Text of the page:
S1 Episode 12: Procrastinating When Life is Difficult

Determined to Dance Podcast

25-05-2021 • 6 mins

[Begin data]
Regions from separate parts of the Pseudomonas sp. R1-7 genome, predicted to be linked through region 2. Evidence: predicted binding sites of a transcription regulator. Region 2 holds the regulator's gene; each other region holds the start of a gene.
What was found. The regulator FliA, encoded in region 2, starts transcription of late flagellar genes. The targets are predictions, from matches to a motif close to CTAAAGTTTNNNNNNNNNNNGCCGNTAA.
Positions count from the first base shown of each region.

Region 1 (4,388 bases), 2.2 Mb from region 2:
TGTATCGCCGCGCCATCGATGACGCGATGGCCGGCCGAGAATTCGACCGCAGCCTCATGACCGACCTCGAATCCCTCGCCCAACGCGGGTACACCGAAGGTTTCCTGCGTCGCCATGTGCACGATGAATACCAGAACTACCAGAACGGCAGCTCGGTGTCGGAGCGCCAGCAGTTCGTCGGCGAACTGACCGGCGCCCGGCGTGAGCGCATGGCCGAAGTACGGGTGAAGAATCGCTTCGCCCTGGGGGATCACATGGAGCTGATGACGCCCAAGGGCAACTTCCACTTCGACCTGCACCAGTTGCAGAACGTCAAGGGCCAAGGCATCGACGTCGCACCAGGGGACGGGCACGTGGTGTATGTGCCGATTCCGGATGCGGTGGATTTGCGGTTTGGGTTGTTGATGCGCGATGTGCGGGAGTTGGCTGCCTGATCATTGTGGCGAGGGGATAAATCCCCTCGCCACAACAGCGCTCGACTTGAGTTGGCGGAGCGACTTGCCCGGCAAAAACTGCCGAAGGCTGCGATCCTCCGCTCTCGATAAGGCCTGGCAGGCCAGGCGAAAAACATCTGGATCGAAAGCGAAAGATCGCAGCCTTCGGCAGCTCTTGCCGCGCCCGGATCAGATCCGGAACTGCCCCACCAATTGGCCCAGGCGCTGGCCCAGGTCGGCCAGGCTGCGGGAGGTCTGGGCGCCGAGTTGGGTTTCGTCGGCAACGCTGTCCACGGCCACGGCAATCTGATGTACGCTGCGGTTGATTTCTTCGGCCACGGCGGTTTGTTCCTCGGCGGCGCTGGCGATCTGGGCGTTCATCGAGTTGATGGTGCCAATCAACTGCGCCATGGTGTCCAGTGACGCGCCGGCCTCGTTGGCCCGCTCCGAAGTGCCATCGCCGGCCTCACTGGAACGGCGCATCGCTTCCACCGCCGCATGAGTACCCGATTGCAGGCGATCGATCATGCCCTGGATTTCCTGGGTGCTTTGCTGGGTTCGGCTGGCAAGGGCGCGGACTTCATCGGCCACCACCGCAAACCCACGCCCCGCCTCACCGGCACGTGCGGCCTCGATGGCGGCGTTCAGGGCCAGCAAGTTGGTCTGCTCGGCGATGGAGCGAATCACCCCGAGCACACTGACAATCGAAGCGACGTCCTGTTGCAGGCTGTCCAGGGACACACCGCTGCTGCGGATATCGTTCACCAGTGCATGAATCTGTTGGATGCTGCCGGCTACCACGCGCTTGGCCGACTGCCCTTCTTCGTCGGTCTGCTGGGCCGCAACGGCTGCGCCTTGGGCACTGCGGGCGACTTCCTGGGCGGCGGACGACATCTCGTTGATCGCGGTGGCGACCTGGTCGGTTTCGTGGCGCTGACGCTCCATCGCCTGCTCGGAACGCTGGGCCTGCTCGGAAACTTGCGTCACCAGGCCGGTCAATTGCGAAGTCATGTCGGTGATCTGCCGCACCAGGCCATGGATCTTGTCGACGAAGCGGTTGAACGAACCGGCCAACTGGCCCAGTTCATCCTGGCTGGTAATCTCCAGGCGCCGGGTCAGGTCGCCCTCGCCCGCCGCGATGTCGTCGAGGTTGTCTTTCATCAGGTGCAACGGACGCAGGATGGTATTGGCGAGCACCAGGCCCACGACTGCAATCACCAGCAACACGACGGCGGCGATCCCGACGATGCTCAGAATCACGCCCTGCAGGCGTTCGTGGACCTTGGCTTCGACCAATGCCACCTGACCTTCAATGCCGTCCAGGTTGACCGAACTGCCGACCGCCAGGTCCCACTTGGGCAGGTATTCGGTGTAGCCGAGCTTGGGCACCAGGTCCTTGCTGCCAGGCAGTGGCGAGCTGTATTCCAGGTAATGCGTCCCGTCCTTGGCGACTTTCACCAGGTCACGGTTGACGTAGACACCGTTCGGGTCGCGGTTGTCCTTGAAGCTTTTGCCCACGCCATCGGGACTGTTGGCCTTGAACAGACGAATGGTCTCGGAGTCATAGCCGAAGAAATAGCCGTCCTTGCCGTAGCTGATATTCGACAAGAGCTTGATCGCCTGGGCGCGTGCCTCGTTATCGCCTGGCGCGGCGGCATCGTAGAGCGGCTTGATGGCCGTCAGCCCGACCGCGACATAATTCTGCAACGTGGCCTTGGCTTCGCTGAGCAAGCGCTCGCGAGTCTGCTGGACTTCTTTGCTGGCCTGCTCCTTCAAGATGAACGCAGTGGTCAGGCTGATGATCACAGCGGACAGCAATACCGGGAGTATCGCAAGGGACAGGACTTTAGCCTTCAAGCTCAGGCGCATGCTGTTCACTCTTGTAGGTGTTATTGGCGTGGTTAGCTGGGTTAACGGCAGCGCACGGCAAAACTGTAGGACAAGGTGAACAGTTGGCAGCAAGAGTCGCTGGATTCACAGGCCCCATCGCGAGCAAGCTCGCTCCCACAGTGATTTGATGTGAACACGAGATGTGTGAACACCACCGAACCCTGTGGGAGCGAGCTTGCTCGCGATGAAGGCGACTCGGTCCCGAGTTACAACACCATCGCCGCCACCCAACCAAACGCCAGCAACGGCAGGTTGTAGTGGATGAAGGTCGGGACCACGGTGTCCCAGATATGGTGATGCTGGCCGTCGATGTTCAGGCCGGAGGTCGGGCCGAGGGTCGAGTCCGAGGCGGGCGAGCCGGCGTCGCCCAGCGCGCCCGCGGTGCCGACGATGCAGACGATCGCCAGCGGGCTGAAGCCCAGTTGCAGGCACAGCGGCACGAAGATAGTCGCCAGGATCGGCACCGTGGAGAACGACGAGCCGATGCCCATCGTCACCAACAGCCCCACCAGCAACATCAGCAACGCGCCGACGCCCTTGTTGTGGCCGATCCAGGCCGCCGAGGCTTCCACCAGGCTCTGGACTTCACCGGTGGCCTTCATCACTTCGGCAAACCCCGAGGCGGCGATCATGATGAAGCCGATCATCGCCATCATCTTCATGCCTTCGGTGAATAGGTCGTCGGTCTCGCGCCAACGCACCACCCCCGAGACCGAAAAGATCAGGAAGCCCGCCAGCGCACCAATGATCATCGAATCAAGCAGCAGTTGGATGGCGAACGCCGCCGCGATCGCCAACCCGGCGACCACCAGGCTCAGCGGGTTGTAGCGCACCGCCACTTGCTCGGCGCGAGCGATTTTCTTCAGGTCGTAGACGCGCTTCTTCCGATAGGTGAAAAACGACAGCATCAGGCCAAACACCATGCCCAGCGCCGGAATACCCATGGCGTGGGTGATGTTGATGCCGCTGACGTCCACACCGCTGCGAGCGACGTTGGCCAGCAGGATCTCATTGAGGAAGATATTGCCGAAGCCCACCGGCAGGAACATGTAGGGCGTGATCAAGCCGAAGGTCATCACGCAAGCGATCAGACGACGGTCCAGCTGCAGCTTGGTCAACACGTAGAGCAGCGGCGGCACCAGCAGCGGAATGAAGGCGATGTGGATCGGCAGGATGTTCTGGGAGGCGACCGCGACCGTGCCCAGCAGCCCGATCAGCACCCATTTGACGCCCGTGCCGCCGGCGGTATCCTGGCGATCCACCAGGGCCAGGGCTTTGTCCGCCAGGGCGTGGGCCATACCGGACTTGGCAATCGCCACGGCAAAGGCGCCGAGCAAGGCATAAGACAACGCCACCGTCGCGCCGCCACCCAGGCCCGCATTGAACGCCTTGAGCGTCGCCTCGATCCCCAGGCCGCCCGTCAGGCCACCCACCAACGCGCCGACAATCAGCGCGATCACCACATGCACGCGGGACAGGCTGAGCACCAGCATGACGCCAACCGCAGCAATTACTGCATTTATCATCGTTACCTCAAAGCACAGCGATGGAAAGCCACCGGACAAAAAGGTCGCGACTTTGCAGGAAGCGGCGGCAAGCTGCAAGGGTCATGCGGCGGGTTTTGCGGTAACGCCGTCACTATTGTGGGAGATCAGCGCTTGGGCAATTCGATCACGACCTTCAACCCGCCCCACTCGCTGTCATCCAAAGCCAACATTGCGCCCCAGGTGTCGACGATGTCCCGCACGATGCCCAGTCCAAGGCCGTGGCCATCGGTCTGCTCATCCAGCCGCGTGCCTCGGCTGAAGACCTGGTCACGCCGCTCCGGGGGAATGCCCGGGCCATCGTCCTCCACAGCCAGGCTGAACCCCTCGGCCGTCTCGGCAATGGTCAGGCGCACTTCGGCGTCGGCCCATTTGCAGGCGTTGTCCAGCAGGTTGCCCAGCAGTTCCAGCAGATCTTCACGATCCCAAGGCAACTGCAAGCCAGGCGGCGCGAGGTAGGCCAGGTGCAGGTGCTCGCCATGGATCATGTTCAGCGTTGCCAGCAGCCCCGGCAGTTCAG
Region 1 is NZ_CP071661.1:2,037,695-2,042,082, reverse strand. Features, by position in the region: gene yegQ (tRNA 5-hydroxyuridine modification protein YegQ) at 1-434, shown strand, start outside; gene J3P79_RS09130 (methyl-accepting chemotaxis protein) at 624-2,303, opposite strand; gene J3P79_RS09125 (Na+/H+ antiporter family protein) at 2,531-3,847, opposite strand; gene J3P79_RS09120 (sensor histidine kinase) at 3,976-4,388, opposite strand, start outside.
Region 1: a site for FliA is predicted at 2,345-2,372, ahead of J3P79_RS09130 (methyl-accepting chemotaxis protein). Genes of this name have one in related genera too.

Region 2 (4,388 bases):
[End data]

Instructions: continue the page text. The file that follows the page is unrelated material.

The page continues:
Welcome to the Determined to Dance podcast with your host, Jennifer Hallmark. Today’s episode, “Procrastinating When Life is Difficult” looks at why we put hard chores or tasks off until another day. Are you ready? The world would have us march to its chaotic beat but God invites us to dance in His will and His way. Let’s take a moment to be energized, refreshed, and motivated to face the day, one spin and twirl at a time. Show Notes: Procrastinating When Life Is Difficult I’ve written a new novel and I’m so excited about the story, my characters, and a brand-new genre for me. Speculative. What kind of books are those? On my website, I call them books from off the beaten track. Weird. Eclectic. Fun. Think fantasy, science fiction, and supernatural. In terms of movies, Outlander, The Matrix, Lord of the Rings, Dune, Game of Thrones, and The Shaggy Dog. The Shaggy Dog? Yep. Disney released this fun movie in 1959. These are my favorite kind of stories. Since I finished writing my book, I’ve worked hard on a proposal and cover letter to hopefully persuade an agent, editor, or publisher that my novel will someday be on the New York Times bestsellers list. This task? Think difficult. Lots of work. A great opportunity…to dance. Or procrastinate. The proposal is nearly done and I need to finish and send it out. But every time I think about doing just that, my heart sinks. I release a sigh. I go clean something or eat cookies. Why? Why do we put things off when they’re difficult or seem to be difficult? Here’s another example. There’s a big pile of clean laundry in my utility room. Yes, I know I’ve now moved to meddling. It needs to be folded and put away after I remove any winter items from said pile. The thought of attacking the mound of clothes seems difficult. So, I keep the door shut where I won’t see it. Hmm. Seems to be a pattern here. Why don’t I send the proposal and finish the laundry? The possibility of failure or rejection. In the case of the proposal, what if they don’t like it or don’t want my book? I’m tired. I don’t have the energy to deal with the pile or go through the agent, editor, or publisher’s instructions on exactly how to send my proposal. I’m afraid. What if I never emerge from the utility room or someone laughs at my book idea? I’m overwhelmed. I have so many other things to do. How do I put them in order? These are all valid responses and we’ll look at some of them in more detail in the coming weeks. Fear, rejection, priorities, and focus are major causes of stalling or postponing something we should do or need to do. But Jennifer, how do I get past this traffic jam in my day? My life? I’m so glad you asked. First, start with a deadline. For my proposal woes, I decided to send it by Wednesday, the day before we planned to go camping. That gave me a couple of weeks to work on it, then live or die, it would go out into the world. And the laundry? I wanted it done now. No more excuses. Second, I work on these tasks in small segments. I’ll work on parts of the proposal each day for fifteen to twenty minutes. The winter clothes will be pulled from the pile first and put upstairs in the big cedar chest. Making the task manageable puts me in the “I can do this” frame of mind. And now to follow through. There’s a great feeling of satisfaction when a job is completed. I’m dancing again because I’m not stuck in the whiny cycle of “it's too hard.” I may never get caught up on laundry in this lifetime but I can keep moving forward with the utility room door open once again. My proposal will be read by someone and it’s up to them to make a decision. I’ve done my part, conquering my tendency to put things off. Are you ready to quit stalling? Let’s pray. Father God, putting the hard things in life on hold doesn’t make our lives better. Instead, it makes us tired, feel guilty, and out of control. You are in control and long to help us every day.

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